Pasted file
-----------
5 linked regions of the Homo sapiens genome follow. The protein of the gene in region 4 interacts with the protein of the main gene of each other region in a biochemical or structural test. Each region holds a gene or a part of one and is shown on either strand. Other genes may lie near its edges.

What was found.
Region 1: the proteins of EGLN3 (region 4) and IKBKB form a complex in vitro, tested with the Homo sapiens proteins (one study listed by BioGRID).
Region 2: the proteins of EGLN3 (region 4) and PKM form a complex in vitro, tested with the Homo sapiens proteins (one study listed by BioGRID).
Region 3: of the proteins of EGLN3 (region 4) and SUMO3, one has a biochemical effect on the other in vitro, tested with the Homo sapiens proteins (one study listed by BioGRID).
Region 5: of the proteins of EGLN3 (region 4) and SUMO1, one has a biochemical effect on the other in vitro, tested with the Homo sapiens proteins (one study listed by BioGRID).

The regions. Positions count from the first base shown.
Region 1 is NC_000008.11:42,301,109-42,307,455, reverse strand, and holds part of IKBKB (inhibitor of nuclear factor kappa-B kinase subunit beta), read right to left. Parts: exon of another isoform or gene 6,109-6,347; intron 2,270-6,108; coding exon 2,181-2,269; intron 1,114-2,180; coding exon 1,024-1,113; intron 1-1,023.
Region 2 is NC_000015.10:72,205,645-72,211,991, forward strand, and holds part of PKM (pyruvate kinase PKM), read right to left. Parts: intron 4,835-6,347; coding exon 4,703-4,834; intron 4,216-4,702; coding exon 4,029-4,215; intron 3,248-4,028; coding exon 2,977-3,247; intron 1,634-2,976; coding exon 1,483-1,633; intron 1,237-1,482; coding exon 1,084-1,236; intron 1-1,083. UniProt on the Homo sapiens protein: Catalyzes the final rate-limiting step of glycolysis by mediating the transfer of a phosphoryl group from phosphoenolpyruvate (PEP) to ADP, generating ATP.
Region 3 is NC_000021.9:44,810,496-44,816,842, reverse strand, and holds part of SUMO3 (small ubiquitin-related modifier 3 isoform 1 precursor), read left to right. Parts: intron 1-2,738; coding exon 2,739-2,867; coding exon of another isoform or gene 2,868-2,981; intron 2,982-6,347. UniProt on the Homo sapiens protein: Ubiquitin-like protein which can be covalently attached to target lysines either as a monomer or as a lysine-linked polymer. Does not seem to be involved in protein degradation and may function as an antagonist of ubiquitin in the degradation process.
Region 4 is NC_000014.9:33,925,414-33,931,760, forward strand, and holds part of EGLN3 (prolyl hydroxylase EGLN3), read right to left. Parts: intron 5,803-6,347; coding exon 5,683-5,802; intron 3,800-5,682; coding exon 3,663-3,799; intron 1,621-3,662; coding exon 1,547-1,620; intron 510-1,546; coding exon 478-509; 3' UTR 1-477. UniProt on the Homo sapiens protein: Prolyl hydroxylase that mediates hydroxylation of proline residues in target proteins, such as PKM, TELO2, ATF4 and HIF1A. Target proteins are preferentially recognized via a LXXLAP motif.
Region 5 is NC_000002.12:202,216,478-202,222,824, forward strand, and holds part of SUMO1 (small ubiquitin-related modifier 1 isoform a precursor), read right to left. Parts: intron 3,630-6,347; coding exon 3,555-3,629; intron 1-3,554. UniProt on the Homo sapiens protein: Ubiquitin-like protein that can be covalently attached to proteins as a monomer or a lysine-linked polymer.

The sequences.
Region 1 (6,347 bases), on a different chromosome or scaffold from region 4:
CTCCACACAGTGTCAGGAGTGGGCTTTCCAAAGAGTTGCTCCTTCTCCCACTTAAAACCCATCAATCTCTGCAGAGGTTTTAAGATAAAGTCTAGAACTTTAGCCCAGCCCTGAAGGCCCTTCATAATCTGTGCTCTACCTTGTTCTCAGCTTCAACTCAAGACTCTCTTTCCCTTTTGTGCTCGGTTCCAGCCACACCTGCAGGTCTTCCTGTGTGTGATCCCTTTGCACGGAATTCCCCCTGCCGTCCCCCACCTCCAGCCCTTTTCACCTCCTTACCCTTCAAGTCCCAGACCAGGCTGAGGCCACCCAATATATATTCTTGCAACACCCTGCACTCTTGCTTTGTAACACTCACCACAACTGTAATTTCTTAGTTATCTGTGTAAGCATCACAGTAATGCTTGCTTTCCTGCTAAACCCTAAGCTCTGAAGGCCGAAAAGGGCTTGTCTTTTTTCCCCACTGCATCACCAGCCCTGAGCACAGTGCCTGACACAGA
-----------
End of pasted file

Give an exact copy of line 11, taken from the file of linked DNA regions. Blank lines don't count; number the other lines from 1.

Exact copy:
Region 4 is NC_000014.9:33,925,414-33,931,760, forward strand, and holds part of EGLN3 (prolyl hydroxylase EGLN3), read right to left. Parts: intron 5,803-6,347; coding exon 5,683-5,802; intron 3,800-5,682; coding exon 3,663-3,799; intron 1,621-3,662; coding exon 1,547-1,620; intron 510-1,546; coding exon 478-509; 3' UTR 1-477. UniProt on the Homo sapiens protein: Prolyl hydroxylase that mediates hydroxylation of proline residues in target proteins, such as PKM, TELO2, ATF4 and HIF1A. Target proteins are preferentially recognized via a LXXLAP motif.